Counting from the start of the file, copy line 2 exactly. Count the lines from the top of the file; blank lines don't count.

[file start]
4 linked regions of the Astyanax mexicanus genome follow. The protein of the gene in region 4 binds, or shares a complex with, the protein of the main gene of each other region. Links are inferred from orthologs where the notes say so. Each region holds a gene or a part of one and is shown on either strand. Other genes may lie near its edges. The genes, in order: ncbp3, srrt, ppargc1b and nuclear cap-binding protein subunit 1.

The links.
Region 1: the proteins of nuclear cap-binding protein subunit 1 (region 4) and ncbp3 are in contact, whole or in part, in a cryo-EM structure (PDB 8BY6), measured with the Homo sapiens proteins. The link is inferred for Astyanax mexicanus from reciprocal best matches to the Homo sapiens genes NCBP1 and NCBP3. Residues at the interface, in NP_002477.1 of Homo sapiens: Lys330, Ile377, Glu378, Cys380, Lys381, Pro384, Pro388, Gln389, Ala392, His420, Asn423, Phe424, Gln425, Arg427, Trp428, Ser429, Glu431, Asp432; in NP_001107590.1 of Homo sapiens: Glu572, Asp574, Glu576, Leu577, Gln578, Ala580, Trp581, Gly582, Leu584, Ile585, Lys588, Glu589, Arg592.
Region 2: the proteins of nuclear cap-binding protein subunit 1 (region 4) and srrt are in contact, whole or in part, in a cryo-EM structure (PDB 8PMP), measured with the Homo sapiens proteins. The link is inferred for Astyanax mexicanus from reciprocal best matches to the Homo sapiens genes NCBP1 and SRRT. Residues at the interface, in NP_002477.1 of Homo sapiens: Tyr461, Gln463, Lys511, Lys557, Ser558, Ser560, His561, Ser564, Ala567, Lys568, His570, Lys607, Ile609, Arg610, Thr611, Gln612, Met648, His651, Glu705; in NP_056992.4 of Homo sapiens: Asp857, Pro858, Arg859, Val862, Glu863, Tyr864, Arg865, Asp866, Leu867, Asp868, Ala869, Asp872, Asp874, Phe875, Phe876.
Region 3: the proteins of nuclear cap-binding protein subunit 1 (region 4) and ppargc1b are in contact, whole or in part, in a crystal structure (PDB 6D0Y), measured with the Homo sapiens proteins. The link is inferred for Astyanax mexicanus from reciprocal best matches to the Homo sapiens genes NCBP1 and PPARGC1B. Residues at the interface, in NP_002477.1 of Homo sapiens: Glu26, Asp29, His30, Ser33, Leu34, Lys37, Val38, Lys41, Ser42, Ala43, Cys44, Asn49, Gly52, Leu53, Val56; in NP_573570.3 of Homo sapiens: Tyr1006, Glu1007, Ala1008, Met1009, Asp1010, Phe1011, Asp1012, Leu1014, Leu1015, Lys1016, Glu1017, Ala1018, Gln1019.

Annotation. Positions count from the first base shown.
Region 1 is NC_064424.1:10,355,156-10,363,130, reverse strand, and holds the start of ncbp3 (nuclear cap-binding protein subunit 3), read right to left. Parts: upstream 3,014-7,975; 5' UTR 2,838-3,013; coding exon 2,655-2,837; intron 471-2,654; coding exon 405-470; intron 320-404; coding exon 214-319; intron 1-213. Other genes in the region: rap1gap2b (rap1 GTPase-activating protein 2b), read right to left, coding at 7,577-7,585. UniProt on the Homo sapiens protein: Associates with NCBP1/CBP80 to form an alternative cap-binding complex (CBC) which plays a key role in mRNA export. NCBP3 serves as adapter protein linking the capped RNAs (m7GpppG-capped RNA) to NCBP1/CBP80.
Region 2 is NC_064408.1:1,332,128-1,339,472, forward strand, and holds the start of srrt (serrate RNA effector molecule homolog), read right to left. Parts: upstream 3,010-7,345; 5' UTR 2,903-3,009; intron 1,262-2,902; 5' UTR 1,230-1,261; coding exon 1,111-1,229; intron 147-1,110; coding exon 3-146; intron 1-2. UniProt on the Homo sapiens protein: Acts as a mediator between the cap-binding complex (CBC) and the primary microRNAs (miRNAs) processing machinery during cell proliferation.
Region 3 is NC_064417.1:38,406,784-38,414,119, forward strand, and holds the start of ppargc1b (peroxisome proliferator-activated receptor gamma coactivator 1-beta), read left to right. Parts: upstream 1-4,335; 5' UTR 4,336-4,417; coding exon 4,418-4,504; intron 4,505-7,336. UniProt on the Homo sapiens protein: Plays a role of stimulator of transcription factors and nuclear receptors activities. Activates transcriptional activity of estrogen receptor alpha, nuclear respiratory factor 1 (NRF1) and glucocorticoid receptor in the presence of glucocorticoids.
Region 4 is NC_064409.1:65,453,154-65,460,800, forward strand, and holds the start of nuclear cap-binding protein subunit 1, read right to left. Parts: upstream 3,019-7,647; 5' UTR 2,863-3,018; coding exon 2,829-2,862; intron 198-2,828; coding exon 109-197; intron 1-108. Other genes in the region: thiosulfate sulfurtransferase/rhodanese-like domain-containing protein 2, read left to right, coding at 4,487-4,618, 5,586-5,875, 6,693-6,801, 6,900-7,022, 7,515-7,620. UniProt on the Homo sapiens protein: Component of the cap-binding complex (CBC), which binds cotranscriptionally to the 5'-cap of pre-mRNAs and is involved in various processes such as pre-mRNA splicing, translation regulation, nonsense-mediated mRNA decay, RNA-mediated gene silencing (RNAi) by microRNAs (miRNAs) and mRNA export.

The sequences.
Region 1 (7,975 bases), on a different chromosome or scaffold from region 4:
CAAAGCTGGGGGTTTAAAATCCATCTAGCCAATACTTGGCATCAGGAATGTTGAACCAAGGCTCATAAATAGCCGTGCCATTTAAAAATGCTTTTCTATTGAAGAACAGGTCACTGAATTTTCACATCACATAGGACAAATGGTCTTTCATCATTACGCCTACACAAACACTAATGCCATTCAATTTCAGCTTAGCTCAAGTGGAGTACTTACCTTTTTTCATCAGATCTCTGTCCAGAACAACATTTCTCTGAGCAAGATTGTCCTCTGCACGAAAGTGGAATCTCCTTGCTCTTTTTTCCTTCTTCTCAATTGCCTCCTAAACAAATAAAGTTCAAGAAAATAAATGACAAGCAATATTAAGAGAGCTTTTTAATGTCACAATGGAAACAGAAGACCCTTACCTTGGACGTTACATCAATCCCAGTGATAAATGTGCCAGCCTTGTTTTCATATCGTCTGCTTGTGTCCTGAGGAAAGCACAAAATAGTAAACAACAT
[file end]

The links.